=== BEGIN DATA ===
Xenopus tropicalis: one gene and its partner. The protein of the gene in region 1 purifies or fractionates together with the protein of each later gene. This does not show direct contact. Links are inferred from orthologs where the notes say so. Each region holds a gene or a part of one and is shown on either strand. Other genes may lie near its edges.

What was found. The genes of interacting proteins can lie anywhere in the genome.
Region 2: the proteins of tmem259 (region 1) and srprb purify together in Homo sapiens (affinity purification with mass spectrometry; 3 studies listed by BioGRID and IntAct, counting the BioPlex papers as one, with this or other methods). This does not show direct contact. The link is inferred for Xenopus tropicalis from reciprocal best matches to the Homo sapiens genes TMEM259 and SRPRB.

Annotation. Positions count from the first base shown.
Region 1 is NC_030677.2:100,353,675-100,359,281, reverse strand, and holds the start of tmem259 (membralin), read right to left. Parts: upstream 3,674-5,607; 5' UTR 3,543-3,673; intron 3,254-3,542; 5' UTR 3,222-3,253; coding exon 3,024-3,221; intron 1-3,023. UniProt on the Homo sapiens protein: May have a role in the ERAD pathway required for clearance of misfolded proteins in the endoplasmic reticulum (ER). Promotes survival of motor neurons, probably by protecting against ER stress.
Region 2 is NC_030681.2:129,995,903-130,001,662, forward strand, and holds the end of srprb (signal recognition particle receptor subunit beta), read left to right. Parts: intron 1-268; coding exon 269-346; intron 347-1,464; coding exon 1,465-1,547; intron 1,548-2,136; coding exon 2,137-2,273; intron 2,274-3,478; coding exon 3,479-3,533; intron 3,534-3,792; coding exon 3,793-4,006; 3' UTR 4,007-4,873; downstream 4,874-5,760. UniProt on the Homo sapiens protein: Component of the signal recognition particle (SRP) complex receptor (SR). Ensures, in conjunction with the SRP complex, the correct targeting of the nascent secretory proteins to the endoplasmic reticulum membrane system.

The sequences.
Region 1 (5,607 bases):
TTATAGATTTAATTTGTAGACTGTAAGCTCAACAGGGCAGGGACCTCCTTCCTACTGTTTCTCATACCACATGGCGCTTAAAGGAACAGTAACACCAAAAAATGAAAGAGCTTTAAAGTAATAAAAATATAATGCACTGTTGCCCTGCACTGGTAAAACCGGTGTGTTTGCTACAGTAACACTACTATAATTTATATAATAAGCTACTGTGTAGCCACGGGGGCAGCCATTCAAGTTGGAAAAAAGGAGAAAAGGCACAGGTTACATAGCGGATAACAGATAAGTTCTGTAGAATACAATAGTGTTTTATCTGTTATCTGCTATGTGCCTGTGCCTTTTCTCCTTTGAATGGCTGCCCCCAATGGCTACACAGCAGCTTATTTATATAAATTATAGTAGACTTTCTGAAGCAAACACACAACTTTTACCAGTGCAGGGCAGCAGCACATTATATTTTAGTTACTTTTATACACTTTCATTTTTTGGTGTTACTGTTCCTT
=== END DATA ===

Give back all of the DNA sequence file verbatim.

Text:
Xenopus tropicalis: one gene and its partner. The protein of the gene in region 1 purifies or fractionates together with the protein of each later gene. This does not show direct contact. Links are inferred from orthologs where the notes say so. Each region holds a gene or a part of one and is shown on either strand. Other genes may lie near its edges.

What was found. The genes of interacting proteins can lie anywhere in the genome.
Region 2: the proteins of tmem259 (region 1) and srprb purify together in Homo sapiens (affinity purification with mass spectrometry; 3 studies listed by BioGRID and IntAct, counting the BioPlex papers as one, with this or other methods). This does not show direct contact. The link is inferred for Xenopus tropicalis from reciprocal best matches to the Homo sapiens genes TMEM259 and SRPRB.

Annotation. Positions count from the first base shown.
Region 1 is NC_030677.2:100,353,675-100,359,281, reverse strand, and holds the start of tmem259 (membralin), read right to left. Parts: upstream 3,674-5,607; 5' UTR 3,543-3,673; intron 3,254-3,542; 5' UTR 3,222-3,253; coding exon 3,024-3,221; intron 1-3,023. UniProt on the Homo sapiens protein: May have a role in the ERAD pathway required for clearance of misfolded proteins in the endoplasmic reticulum (ER). Promotes survival of motor neurons, probably by protecting against ER stress.
Region 2 is NC_030681.2:129,995,903-130,001,662, forward strand, and holds the end of srprb (signal recognition particle receptor subunit beta), read left to right. Parts: intron 1-268; coding exon 269-346; intron 347-1,464; coding exon 1,465-1,547; intron 1,548-2,136; coding exon 2,137-2,273; intron 2,274-3,478; coding exon 3,479-3,533; intron 3,534-3,792; coding exon 3,793-4,006; 3' UTR 4,007-4,873; downstream 4,874-5,760. UniProt on the Homo sapiens protein: Component of the signal recognition particle (SRP) complex receptor (SR). Ensures, in conjunction with the SRP complex, the correct targeting of the nascent secretory proteins to the endoplasmic reticulum membrane system.

The sequences.
Region 1 (5,607 bases):
TTATAGATTTAATTTGTAGACTGTAAGCTCAACAGGGCAGGGACCTCCTTCCTACTGTTTCTCATACCACATGGCGCTTAAAGGAACAGTAACACCAAAAAATGAAAGAGCTTTAAAGTAATAAAAATATAATGCACTGTTGCCCTGCACTGGTAAAACCGGTGTGTTTGCTACAGTAACACTACTATAATTTATATAATAAGCTACTGTGTAGCCACGGGGGCAGCCATTCAAGTTGGAAAAAAGGAGAAAAGGCACAGGTTACATAGCGGATAACAGATAAGTTCTGTAGAATACAATAGTGTTTTATCTGTTATCTGCTATGTGCCTGTGCCTTTTCTCCTTTGAATGGCTGCCCCCAATGGCTACACAGCAGCTTATTTATATAAATTATAGTAGACTTTCTGAAGCAAACACACAACTTTTACCAGTGCAGGGCAGCAGCACATTATATTTTAGTTACTTTTATACACTTTCATTTTTTGGTGTTACTGTTCCTT